An Air Of Panic

An Air Of Panic

A Wednesday headline described the Fed's "tightening steps" as "unprecedented." I didn't read the article. But it says something about the addiction liability Jerome Powell is attempting to manage when market participants employ adjectives like "unprecedented" to describe "steps" that haven't even been taken yet. Rates are still at the zero bound. And the Fed is still buying bonds. Merely talking about hiking rates four times in a year and allowing securities to naturally roll off a $9 trillio
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11 thoughts on “An Air Of Panic

  1. And wait till that housing bubble pops. The destruction of this cycle is going to be epic.

    Regarding Powell’s Fed being behind the curve and in panic mode, anyone else wondering why this guy was re-nominated to a position he clearly failed at? Arrogantly dismissing inflation as “transitory” only to completely flip around and panic adjust monetary policy all say to me this isn’t the right guy for the job.

  2. “The only thing more rare than a trader byline is a trader who can actually write.”

    Lol you sales guys.

    Incidentally, has anyone claimed the headline “Tightening Tightrope,” because that totally slaps.

  3. Supply chain problems are not likely to be rectified until 2023. No one saw that (the extent of the damage to supply chains and the amount of time required to stabilize) coming.
    If the underlying cause of inflation is too much money handed out and supply chain problems- then the “cure” seems to be slow the handouts and fix supply chains.
    If I was great at timing (I am not), I would jump out and get back in.

  4. As I reflect on the actions of the Fed it has suddenly occurred to me that I have read comments from maybe 5000 people who clearly feel they could do a much better job of running this large and complex organization than Powell can. Rather than spilling their seed on blog sites they need to get agents so they can get chosen for the head job. That worked for Kudlow, eventually. I wonder if any of those who are so smart about all this have ever actually been to the Fed and seen the room in which the committee meets around its huge table. That table is a bit like an old school desk where the various people who have used it have carved their names in it. To see the names of those who have sat around that table at the Fed is to get a look deep into history. I don’t know about others, but that table, in that room, whose walls are covered with amazing examples of old currency, was one of the few places I’ve ever been that oozed quiet and civility.

    Economics is, in fact, a “thing,” one which is impossible to resolve to every[any]one’s satisfaction. No matter what one does to tweak the economy to meet some goal or other results in uncontrollable unintended consequences. The economy will never be controlled or optimized to everyone’s satisfaction. In my undergraduate honors thesis I tried to prove that such optimization was theoretically possible but one of my profs who read the paper reminded me that politics will never allow such a result. Besides, we have a market economy and one of the main characteristics of all markets is that they turn on a 50-50 balance of disagreement. Some who sells 1000 shares of Intel may generally be assumed to believe a better use for the money they will get from the sale. The party who buys that stock is most likely convinced the purchase will create a better return for the money spent than other alternatives for that money. Markets are lubricated by differences of opinion, meaning the behavior of the folks in those markets will never agree on an ideal economic result from their personal perspective. If the Fed manages to slow inflation creditors will hate that result because it makes debt repayment more expensive. Business borrowers love low rates and a low cost of capital but pension funds, banks, and insurance companies hate low yields.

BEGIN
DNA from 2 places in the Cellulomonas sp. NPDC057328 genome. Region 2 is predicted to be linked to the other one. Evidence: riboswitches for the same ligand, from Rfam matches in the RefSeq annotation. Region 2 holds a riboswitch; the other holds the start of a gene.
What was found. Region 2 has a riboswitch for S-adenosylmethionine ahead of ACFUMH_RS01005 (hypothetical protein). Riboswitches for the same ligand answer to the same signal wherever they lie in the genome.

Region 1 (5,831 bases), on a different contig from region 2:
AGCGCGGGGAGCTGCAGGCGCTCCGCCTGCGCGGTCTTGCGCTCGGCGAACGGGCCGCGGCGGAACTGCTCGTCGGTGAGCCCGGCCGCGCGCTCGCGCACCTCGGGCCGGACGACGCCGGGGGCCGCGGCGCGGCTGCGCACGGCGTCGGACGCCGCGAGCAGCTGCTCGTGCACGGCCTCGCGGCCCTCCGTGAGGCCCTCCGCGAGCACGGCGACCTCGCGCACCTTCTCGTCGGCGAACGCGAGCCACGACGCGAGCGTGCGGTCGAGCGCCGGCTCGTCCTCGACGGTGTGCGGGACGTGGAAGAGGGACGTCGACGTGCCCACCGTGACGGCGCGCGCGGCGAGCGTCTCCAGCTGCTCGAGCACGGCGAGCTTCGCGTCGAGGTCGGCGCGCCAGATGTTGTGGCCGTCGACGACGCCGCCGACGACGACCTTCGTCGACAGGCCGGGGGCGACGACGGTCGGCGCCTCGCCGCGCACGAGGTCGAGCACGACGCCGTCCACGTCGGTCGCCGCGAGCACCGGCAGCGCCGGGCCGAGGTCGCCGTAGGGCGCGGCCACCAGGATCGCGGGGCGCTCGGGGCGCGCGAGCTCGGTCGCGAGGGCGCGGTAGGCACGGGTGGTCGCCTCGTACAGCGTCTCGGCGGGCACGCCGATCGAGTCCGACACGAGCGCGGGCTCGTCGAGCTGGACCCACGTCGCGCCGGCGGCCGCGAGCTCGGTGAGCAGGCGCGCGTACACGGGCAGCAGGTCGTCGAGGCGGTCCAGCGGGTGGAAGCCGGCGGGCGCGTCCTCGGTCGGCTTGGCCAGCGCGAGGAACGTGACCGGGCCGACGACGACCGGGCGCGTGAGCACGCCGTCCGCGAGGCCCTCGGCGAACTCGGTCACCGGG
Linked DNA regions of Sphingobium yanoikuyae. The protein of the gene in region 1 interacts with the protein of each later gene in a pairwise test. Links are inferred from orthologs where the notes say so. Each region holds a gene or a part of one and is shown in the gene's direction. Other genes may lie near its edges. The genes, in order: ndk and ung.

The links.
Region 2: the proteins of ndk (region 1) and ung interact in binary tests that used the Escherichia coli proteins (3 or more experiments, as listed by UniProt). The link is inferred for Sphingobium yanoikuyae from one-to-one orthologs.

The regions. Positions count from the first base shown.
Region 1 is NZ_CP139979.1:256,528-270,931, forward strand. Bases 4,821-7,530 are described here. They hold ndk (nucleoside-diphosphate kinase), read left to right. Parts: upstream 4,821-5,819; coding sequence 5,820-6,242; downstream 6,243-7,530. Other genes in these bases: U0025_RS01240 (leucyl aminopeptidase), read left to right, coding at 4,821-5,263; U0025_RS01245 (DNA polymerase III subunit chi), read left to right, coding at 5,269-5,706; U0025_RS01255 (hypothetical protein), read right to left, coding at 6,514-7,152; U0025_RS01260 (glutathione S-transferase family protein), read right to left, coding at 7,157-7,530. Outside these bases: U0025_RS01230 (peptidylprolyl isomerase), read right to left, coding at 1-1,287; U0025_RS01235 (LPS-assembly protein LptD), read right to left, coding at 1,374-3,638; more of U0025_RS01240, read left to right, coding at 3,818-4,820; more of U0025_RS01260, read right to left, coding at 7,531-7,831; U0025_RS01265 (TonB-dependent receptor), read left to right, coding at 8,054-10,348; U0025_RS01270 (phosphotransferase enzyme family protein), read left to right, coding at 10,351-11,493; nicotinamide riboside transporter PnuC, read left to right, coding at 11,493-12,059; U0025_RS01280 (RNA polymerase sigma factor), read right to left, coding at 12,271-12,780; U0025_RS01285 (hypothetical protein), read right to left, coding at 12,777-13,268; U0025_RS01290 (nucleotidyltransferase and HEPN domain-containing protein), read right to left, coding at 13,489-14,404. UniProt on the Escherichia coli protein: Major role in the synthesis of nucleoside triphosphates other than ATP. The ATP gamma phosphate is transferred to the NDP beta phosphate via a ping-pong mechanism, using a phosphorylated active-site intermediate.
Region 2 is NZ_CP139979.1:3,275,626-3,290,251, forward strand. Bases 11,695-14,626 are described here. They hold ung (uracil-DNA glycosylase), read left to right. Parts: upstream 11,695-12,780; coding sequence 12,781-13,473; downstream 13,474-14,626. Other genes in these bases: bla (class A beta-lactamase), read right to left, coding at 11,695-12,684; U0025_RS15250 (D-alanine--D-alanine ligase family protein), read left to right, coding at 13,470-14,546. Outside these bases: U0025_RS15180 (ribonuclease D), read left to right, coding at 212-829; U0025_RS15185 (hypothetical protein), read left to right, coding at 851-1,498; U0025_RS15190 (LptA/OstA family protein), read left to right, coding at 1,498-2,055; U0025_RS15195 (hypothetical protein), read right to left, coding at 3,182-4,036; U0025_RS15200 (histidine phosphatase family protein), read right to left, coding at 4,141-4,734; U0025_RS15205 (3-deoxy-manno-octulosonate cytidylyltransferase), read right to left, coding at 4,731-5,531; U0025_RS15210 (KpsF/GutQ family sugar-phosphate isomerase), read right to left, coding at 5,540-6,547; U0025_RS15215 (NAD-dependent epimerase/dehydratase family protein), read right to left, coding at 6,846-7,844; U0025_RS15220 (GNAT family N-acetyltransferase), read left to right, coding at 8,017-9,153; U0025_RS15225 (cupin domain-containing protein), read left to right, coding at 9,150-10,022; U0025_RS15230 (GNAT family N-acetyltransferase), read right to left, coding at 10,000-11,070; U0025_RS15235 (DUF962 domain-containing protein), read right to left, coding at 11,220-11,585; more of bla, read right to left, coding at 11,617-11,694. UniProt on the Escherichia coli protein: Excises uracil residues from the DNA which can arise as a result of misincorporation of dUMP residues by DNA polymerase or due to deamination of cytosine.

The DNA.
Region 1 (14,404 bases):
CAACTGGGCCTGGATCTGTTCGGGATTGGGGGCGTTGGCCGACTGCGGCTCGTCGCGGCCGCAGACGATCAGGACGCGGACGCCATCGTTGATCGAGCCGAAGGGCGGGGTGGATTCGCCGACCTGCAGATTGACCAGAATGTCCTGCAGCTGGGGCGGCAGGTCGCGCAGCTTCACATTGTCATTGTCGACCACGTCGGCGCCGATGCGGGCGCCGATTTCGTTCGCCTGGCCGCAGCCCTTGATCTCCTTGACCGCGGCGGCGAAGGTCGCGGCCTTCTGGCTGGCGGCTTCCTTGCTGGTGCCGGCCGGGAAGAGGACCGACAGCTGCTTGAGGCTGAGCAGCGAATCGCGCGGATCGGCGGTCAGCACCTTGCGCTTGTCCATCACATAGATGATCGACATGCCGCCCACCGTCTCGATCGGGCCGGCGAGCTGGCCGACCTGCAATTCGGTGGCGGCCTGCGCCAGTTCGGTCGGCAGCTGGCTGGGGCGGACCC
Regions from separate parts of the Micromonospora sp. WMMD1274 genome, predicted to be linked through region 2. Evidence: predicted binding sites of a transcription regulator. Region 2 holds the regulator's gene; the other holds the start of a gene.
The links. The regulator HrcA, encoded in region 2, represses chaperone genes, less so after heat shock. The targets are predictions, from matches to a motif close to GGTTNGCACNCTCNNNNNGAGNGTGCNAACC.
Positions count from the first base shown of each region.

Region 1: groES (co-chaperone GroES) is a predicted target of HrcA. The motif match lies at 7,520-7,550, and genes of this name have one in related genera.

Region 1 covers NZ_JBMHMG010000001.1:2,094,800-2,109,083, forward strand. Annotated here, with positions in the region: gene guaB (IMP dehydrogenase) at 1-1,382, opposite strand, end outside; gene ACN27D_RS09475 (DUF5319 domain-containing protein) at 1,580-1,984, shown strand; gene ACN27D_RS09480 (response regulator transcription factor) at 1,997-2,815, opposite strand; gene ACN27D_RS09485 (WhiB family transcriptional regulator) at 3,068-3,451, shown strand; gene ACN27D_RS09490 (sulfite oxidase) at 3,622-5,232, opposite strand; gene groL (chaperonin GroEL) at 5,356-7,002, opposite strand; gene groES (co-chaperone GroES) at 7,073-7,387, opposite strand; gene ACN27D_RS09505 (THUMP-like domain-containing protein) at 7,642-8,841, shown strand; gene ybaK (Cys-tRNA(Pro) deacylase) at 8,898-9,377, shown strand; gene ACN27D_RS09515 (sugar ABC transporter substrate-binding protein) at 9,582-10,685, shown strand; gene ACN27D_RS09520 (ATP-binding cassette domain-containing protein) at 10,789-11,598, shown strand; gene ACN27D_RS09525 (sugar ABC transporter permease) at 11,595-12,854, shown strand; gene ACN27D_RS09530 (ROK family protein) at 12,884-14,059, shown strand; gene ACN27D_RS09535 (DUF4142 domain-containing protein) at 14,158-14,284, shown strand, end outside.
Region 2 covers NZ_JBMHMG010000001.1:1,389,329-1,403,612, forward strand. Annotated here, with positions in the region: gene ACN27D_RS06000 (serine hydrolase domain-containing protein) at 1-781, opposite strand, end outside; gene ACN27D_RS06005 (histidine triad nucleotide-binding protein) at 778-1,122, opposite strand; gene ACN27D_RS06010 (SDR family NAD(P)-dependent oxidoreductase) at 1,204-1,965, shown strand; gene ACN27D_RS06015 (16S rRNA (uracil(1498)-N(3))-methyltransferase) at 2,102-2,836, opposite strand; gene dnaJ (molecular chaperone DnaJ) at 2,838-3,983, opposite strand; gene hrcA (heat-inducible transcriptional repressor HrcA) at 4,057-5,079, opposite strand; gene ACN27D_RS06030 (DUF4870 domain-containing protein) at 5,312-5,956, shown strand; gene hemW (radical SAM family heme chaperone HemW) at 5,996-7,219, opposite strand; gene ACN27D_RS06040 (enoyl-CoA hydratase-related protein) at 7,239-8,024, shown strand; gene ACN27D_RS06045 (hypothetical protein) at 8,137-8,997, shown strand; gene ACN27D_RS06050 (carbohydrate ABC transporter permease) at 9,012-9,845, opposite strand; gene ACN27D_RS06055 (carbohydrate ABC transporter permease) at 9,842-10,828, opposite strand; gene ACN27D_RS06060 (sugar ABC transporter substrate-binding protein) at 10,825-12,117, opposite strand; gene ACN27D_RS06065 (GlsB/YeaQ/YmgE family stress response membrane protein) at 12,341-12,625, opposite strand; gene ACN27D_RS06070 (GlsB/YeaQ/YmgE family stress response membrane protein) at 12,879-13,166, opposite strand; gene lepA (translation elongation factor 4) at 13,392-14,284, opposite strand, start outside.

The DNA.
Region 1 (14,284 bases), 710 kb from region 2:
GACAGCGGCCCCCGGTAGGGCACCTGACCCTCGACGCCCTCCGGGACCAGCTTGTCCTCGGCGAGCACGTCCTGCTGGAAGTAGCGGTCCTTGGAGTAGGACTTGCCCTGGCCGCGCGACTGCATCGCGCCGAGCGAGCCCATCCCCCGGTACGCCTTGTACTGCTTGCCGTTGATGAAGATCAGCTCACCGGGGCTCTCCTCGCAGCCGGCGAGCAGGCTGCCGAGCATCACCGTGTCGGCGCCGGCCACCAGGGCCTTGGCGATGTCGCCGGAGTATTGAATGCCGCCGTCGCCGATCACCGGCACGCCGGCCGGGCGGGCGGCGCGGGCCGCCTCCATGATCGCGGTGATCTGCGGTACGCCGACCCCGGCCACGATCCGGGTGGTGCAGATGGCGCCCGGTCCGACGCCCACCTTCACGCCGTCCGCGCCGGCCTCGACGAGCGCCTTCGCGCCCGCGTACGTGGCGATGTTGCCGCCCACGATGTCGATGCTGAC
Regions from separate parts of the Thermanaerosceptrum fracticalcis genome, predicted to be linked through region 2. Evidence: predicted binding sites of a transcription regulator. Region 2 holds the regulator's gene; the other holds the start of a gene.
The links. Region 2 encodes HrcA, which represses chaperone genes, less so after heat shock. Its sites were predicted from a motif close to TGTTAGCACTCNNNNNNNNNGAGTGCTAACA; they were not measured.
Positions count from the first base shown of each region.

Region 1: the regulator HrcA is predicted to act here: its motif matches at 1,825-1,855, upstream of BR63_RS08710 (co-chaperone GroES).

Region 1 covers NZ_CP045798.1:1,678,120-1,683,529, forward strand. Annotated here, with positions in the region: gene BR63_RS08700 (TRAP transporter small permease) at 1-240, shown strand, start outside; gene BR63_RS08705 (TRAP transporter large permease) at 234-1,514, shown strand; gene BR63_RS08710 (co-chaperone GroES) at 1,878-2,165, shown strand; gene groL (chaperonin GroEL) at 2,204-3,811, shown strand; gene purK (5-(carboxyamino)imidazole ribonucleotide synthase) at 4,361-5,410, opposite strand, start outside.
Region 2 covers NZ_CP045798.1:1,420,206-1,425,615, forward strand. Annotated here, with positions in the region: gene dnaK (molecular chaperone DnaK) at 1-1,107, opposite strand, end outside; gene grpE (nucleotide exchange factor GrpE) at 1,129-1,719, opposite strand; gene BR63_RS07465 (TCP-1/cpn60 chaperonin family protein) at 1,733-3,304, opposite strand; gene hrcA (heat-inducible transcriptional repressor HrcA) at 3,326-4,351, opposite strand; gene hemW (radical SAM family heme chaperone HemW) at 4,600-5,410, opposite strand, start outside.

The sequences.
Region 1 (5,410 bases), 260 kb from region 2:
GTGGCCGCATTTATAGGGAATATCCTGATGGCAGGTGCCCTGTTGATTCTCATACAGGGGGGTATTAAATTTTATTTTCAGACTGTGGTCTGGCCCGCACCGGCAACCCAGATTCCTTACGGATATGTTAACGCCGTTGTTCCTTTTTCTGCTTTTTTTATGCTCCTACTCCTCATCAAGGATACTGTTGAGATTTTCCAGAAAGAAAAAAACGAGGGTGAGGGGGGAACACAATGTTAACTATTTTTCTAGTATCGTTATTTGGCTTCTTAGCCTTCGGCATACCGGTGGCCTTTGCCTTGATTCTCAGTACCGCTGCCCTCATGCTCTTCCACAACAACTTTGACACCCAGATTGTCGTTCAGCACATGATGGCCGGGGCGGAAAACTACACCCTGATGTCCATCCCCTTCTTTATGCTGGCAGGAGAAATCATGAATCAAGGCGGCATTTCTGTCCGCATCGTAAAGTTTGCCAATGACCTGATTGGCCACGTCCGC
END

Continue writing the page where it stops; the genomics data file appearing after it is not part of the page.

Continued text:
1. @MrLucky, good points. It’s easy to be right in hindsight. How many of those 5,000 were actually predicting high inflation a year ago, and betting their careers on it?

      I know I have been surprised at 1) how vulnerable the supply chain has proven, 2) the many ways it has been disrupted, from Covid lockdowns in China to the Great Resignation in the US and shortages of normally plentiful components, and 3) the market concentration that has allowed companies in the chain to massively increase prices and margins (look at freight rates for truckers, for ex). I was on Team Transitory, my bad; fortunately I like boring names and believe in valuation disciplines so wasn’t on Team Ark, hence I’m still standing.

      1. I, too, have been surprised at the weakness of the supply chain, although vulnerability to shock is the great fatal flaw of the “just-in-time” strategy. Probably, few will agree with me but I believe the coincidental price inflation is mostly opportunistic, a way for firms to raise prices and boost margins without appearing to be wartime style gougers. The supply chain was great cover for them.

  5. “The balance of the news flow reflected the usual mix of real angst among traders and feigned concern from financial journalists, who generally view markets the same way good undergraduate students (a species driven to the brink of extinction) approach their majors: Something interesting to study and observe for credit, but not something that directly impacts their lives. The only thing more rare than a trader byline is a trader who can actually write.

    I digress”, no, by all means, digress more.

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